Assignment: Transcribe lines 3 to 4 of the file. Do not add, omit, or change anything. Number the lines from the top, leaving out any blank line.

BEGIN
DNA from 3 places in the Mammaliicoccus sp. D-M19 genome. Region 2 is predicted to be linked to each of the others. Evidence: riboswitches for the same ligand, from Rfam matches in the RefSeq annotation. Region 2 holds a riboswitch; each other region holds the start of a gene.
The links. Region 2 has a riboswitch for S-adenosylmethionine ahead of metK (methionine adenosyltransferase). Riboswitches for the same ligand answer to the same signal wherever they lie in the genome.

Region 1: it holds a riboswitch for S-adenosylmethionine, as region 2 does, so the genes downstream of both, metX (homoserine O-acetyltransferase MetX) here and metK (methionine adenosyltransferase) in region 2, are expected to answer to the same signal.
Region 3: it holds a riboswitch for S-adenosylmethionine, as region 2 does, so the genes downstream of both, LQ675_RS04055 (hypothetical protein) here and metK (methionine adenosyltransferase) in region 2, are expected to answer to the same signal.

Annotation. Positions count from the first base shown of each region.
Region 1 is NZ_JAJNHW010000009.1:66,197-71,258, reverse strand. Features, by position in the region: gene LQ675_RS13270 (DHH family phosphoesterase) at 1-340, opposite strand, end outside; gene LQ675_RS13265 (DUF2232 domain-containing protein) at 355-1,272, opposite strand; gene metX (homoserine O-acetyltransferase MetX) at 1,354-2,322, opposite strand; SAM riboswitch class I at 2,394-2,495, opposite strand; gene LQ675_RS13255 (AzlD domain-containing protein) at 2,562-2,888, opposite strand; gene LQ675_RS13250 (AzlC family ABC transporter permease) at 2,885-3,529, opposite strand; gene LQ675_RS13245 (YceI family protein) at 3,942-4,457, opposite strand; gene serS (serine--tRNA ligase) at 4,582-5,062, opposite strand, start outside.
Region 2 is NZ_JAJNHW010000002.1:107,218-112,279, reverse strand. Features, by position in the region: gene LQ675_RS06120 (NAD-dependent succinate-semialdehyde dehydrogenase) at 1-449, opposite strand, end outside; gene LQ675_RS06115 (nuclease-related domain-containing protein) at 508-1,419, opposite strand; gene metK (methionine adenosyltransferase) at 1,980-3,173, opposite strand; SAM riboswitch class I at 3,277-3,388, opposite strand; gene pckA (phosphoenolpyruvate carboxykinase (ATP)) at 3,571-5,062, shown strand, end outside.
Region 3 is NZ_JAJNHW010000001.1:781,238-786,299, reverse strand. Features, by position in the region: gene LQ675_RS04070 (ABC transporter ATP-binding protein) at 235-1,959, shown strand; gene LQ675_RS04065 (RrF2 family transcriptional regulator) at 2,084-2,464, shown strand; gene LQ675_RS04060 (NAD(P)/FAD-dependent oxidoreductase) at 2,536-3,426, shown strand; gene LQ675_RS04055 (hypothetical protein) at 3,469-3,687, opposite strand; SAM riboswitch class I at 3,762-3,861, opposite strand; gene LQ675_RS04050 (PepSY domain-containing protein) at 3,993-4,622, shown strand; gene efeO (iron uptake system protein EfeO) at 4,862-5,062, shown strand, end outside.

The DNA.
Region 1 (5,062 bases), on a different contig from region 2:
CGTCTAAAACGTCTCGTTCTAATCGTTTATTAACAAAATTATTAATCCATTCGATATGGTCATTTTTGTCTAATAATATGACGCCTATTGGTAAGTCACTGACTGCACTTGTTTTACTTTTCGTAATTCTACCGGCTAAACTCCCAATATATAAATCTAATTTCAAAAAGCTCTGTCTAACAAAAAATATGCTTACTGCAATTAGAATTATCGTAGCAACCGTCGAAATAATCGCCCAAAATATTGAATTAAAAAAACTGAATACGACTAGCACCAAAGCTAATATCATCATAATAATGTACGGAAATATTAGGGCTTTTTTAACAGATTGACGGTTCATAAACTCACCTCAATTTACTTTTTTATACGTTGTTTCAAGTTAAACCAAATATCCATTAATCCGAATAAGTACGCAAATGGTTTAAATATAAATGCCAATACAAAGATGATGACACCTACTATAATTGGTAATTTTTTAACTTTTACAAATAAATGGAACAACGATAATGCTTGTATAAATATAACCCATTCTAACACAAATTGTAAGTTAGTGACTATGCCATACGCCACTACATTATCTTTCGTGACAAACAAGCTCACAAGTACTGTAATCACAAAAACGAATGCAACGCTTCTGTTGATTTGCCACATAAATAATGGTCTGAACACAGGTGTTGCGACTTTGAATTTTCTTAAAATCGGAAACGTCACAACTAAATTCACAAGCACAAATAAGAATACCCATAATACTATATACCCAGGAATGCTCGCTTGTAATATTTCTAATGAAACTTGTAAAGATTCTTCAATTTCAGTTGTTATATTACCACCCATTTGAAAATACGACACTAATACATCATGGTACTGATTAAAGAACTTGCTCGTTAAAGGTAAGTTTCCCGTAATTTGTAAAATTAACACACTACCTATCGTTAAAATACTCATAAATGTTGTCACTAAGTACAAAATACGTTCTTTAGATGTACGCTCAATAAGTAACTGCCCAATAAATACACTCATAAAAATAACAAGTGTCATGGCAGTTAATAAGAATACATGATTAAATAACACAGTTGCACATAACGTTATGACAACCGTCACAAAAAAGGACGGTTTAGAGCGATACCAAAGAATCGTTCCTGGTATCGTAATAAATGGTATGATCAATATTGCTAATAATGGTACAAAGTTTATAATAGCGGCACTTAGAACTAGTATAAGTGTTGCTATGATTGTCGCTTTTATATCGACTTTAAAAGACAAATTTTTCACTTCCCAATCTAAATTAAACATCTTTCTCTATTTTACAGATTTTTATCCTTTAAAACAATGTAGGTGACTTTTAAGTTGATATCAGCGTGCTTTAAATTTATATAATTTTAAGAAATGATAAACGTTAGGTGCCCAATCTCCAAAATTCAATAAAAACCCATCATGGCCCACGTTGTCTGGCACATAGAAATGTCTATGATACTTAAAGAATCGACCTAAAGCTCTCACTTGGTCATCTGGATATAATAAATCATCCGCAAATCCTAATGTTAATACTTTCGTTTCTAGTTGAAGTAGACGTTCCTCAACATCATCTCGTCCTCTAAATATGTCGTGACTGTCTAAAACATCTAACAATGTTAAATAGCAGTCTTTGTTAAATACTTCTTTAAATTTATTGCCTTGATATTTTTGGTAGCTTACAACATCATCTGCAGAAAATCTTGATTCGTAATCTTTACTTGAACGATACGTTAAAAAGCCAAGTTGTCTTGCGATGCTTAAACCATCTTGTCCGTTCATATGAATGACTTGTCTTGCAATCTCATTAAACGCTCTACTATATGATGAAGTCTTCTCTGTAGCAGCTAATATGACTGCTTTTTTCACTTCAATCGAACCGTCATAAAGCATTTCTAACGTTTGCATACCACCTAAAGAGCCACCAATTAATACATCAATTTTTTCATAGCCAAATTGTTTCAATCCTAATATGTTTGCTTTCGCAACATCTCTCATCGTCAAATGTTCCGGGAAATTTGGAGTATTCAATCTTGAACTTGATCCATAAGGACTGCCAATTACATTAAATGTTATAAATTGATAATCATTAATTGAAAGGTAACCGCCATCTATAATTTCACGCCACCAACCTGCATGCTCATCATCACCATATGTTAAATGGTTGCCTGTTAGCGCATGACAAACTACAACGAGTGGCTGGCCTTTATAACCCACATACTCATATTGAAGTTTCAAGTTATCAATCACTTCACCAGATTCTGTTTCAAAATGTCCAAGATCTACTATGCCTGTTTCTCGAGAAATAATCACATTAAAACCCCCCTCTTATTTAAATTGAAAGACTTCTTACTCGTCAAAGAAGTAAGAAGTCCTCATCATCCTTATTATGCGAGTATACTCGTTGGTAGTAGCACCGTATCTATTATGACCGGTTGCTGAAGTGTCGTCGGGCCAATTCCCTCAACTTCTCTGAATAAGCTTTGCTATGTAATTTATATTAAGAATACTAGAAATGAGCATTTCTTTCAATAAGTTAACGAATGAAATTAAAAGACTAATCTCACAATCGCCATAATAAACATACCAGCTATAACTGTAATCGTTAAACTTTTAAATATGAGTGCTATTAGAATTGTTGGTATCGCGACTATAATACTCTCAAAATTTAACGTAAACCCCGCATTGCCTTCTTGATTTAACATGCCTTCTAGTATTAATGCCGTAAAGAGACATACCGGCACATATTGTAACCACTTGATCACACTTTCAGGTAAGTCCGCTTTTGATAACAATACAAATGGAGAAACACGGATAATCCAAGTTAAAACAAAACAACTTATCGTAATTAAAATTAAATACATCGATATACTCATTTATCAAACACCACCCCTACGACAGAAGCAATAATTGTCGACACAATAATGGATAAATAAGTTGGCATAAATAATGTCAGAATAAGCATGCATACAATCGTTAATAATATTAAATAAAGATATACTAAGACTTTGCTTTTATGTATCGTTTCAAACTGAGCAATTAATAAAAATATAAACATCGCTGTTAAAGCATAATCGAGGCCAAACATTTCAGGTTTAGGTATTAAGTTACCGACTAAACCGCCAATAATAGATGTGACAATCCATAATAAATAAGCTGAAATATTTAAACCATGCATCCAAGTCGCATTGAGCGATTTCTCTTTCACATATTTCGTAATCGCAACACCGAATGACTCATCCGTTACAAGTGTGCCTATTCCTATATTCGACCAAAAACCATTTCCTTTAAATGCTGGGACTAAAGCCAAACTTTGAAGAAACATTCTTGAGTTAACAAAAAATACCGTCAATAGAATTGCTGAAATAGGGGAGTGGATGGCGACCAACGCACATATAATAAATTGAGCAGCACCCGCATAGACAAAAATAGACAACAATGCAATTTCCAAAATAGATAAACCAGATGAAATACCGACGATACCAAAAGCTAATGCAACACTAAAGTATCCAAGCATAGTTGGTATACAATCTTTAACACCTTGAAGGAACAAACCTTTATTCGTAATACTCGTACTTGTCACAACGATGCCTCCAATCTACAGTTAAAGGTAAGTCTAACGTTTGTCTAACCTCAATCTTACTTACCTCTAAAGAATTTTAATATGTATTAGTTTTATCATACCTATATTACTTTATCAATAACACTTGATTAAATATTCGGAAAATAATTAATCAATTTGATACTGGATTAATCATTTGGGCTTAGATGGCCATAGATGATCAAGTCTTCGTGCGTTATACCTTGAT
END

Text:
Region 1: it holds a riboswitch for S-adenosylmethionine, as region 2 does, so the genes downstream of both, metX (homoserine O-acetyltransferase MetX) here and metK (methionine adenosyltransferase) in region 2, are expected to answer to the same signal.
Region 3: it holds a riboswitch for S-adenosylmethionine, as region 2 does, so the genes downstream of both, LQ675_RS04055 (hypothetical protein) here and metK (methionine adenosyltransferase) in region 2, are expected to answer to the same signal.